Bill Handel is among the most popular local talk show hosts in the country.
“The Bill Handel Show,” which has been on KFI-AM (640) in Los Angeles since 1993, is often the top-rated program in the 5 a.m. to 9 a.m. period, reaching a million listeners a week. It is followed on the Clear Channel station by Rush Limbaugh’s syndicated talk show.
Handel combines outrageous humor with thoughtful commentary in a blend of Don Rickles meets Dan Rather. He is a loud-mouth commentator in the “shock jock” tradition whose acerbic, comical rants on politics, current events and pop culture, are surpassed in size by only about a dozen of the most successful nationally syndicated radio shows. His “Handel on the Law” segment, a legal advice show syndicated nationally, is a top-rated weekend program that has aired since 1985, five years after Handel graduated from Whittier Law School.
Handel calls himself a centrist, but openly supports classically liberal causes. He backs gay marriage, gun control, abortion rights and stem cell research. "Rush [Limbaugh] people think I'm a left-wing, wacko commie," Handel told The Times in an interview in 2006.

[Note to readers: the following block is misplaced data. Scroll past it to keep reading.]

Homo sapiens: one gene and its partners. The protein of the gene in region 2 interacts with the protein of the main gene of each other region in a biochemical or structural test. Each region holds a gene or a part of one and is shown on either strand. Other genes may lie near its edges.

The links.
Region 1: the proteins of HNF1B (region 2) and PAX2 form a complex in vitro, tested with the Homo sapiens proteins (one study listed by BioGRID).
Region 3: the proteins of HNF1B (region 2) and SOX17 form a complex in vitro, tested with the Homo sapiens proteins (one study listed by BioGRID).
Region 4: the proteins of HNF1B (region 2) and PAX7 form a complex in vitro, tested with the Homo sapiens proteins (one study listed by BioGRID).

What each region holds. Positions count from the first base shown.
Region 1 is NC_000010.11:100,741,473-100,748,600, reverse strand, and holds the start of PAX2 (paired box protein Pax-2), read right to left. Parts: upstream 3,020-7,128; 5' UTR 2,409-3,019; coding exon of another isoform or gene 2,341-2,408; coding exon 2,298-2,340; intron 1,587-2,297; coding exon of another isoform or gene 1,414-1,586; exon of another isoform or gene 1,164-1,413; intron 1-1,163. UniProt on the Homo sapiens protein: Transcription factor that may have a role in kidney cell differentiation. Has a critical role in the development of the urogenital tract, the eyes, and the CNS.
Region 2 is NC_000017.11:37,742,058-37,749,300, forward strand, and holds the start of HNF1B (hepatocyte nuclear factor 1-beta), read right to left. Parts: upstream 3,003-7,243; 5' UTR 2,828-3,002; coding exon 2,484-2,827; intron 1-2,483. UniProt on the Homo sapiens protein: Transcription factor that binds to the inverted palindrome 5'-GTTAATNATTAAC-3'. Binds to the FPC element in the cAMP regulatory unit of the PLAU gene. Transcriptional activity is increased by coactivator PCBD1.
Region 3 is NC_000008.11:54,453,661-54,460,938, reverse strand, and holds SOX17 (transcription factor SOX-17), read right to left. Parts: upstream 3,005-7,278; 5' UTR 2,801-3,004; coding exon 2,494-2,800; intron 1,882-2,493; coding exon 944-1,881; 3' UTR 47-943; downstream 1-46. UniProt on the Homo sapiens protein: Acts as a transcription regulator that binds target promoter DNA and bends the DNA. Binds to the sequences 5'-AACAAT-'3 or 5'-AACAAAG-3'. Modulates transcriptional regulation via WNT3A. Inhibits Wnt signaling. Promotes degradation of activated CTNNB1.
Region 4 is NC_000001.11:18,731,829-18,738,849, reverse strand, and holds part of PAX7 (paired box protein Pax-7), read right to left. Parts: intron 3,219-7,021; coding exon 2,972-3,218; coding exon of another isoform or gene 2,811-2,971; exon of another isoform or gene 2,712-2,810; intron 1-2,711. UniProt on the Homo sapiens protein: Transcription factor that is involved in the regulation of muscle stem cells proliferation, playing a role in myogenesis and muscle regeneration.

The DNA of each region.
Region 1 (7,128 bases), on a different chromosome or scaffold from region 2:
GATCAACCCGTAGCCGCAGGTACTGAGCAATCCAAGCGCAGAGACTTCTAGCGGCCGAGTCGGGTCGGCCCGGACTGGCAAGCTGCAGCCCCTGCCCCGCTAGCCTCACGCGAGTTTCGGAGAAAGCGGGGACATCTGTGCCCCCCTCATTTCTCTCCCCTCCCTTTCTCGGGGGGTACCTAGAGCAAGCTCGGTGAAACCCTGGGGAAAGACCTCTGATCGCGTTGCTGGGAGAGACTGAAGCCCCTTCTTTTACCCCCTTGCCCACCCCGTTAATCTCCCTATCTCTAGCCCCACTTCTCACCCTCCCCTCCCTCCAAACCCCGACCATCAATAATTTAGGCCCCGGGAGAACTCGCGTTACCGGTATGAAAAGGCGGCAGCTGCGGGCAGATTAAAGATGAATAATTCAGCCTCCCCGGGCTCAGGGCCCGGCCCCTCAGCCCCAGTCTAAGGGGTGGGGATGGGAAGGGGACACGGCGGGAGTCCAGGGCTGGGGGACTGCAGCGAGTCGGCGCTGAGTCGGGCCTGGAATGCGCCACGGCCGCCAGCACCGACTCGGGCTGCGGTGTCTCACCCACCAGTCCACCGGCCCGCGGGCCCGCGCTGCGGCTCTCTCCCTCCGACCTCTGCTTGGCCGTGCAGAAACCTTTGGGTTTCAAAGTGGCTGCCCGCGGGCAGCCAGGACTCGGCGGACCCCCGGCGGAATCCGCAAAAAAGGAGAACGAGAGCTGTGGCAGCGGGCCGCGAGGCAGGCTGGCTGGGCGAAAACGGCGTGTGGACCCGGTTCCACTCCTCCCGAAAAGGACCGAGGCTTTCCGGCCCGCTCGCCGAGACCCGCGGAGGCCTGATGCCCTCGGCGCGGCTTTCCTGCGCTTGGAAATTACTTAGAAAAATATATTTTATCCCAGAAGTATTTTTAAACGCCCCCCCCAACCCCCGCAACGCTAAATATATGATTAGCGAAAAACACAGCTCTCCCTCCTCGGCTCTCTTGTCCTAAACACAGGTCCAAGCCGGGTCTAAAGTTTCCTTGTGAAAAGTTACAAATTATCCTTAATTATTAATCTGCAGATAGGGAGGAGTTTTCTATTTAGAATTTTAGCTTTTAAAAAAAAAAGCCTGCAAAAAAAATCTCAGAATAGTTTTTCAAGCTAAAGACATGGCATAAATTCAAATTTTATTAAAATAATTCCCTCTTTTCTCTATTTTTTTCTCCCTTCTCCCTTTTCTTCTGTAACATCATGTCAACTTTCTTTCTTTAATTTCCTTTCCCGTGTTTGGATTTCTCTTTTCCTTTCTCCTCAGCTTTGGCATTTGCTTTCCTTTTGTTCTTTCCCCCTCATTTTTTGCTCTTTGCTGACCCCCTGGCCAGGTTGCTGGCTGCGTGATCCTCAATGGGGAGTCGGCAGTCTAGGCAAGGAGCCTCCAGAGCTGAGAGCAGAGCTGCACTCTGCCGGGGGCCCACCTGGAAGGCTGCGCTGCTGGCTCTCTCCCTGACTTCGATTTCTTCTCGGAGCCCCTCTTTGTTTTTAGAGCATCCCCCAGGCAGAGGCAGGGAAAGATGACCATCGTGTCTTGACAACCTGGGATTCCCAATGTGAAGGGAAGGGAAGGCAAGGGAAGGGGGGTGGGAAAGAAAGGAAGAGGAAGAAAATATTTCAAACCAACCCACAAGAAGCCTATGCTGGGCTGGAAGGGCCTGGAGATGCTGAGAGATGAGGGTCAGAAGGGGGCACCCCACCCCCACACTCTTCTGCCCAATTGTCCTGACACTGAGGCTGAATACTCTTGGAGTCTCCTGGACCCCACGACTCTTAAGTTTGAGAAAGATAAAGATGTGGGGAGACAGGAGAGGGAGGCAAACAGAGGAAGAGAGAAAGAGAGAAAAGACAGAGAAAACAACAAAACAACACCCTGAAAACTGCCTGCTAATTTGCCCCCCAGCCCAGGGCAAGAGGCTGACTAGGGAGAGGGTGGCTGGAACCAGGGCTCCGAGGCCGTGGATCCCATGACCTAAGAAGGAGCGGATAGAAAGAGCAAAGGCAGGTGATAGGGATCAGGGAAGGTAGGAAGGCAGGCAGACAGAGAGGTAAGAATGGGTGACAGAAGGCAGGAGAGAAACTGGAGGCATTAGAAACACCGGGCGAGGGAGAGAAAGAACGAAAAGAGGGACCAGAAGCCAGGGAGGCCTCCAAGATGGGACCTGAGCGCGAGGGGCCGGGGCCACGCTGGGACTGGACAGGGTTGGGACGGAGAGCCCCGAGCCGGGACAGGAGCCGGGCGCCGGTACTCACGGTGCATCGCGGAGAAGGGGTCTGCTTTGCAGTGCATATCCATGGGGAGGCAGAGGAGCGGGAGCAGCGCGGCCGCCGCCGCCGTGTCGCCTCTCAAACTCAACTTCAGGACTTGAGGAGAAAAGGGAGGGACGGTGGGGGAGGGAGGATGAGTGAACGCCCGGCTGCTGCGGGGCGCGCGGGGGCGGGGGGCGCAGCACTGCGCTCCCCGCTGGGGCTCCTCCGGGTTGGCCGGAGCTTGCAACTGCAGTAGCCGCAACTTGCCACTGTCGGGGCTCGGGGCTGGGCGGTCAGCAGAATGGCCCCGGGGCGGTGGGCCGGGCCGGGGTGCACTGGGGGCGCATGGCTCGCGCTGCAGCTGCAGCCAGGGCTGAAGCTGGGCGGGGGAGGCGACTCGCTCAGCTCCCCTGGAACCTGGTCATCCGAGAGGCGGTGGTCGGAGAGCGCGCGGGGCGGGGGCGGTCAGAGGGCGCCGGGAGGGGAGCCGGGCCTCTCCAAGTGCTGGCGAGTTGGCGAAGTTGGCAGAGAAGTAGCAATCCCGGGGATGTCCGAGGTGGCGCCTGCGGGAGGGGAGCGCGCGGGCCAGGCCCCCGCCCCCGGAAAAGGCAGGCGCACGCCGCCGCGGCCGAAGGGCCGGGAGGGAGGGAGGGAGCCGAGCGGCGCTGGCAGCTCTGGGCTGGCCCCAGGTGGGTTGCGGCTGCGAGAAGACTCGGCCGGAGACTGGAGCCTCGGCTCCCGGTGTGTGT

In January, after 345 people were trampled to death at the annual hajj Muslim pilgrimage in Saudi Arabia, Handel performed an on-air skit about hiring a traffic reporter to avoid the carnage in the future. Arab American groups protested and Handel, although defending his right to satirize even tragedies, eventually said he was sorry.
Handel has been called racist, misogynistic, homophobic, anti-Latino, anti-immigrant, a fascist, a left-wing kook and despite his Jewish heritage, an anti-Semite.
Handel’s father emigrated from Poland to Brazil, where he met his wife. They moved to the San Fernando Valley when their son was 6. Handel attended Cal State Northridge.
In 1980, just out of law school, Handel founded the Center for Surrogate Parenting Inc., one of the first legal practices of its kind in the nation. His legal expertise in the then hot-button topic of surrogate parenting earned him repeated invitations on the morning television news and talk radio circuit. What became clear from these many appearances was Handel, love him or hate him, had a knack for galvanizing listeners.